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Lyons Document Storage Corporation: Bond Math Case Solution

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Lyon had issued long-term bonds about a decade ago. The prevailing interest rate at the time of issuance was higher than the current interest rate. Therefore, the company is considering replacing its outstanding higher coupon bonds with new lower coupon bonds. The executives of the company are under the impression that the new bonds will be beneficial to the company because of its lower coupon payments. However, the interest savings from lower coupon are theoretically offset by the premium that might be paid for redeeming the higher coupon bonds. Theoretically, the refinancing transaction should not add any value to the company. However, the transaction could have income statement implications. The company is expected to realize a large loss in the year in which the transaction occurs, while the earnings are expected to be higher in subsequent years. Questions Covered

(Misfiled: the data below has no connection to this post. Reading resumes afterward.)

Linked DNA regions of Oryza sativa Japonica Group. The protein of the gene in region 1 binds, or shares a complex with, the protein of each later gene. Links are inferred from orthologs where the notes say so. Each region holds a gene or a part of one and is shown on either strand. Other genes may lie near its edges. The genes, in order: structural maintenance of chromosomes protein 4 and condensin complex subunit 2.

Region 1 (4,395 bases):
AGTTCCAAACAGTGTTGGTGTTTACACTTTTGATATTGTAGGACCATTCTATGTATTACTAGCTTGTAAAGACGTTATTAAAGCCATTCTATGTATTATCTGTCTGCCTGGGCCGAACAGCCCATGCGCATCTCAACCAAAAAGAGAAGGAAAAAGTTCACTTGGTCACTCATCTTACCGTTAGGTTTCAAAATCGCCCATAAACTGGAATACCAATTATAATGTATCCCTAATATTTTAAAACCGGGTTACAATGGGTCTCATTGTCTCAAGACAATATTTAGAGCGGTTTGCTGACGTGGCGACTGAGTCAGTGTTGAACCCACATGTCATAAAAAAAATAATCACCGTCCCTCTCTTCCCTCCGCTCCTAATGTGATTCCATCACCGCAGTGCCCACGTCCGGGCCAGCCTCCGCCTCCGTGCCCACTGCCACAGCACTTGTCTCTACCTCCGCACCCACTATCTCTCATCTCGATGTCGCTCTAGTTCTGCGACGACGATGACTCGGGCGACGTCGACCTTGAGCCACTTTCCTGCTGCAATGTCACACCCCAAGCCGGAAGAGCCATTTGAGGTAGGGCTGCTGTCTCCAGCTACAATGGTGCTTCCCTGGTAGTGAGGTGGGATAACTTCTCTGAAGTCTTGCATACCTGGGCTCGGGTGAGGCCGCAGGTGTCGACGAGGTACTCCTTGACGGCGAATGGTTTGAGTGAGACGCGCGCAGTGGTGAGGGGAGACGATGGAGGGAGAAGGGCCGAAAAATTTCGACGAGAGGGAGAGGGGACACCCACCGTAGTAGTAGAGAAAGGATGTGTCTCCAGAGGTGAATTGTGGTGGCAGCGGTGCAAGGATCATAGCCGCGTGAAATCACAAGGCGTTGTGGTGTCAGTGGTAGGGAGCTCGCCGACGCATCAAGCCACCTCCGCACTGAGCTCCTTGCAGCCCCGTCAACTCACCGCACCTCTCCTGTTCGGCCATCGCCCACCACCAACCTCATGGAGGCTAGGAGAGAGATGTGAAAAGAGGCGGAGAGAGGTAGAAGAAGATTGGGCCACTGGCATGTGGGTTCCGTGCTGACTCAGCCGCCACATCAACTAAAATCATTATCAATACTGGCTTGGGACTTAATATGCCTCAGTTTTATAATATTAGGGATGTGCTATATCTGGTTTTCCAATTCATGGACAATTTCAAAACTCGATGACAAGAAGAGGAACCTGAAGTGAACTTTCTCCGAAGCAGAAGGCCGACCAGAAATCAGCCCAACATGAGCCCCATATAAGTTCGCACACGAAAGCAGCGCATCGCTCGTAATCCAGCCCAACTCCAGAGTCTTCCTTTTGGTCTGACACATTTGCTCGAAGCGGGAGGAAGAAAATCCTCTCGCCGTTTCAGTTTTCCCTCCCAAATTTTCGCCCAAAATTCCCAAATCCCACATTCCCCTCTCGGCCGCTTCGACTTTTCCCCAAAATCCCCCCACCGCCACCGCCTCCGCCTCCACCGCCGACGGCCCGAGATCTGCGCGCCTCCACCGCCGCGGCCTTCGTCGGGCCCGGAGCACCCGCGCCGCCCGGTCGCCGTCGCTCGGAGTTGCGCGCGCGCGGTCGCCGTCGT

1. Explain what is meant by the terms ‘premium’ and ‘discount’ as they relate to bonds. Compute exactly how much the company received from its 8% bonds if the rate prevailing at the time of issue was 9%. Also, re-compute the amounts shown in the balance sheet at December 31, 2006 and December 31, 2007, for Long-Term Debt. What is the current market value of the bonds outstanding at the current effective interest rate of 6%?

2. If you were Rene Cook, would you recommend issuing $10 million, 6% bonds on January 2, 2009 and using the proceeds and other cash to refund the existing $10 million, 8% bonds? Will it cost more, in terms of principal and interest payments, to keep the existing bonds or to issue the new ones at a lower rate? Be prepared to discuss the impact of a bond refunding on the following areas: o Cash flows

o Current year’s earnings
o Future years’ earnings
Note: For purposes of your computations, assume that refunding, if selected, occurs effective January 2, 2009, at a price of $1154.15 per bond. Ignore the effects of income tax. How many new $1000 bonds will Lyons have to issue to refund the old 9% bonds?

3. Assume 6% bonds could be issued and the proceeds used to refund the existing bonds. Compare the effects of these transactions with those calculated in Question 2. If you were Rene Cook, what amount of new bonds would you recommend and why?

Question No 2 and 3 are almsot same

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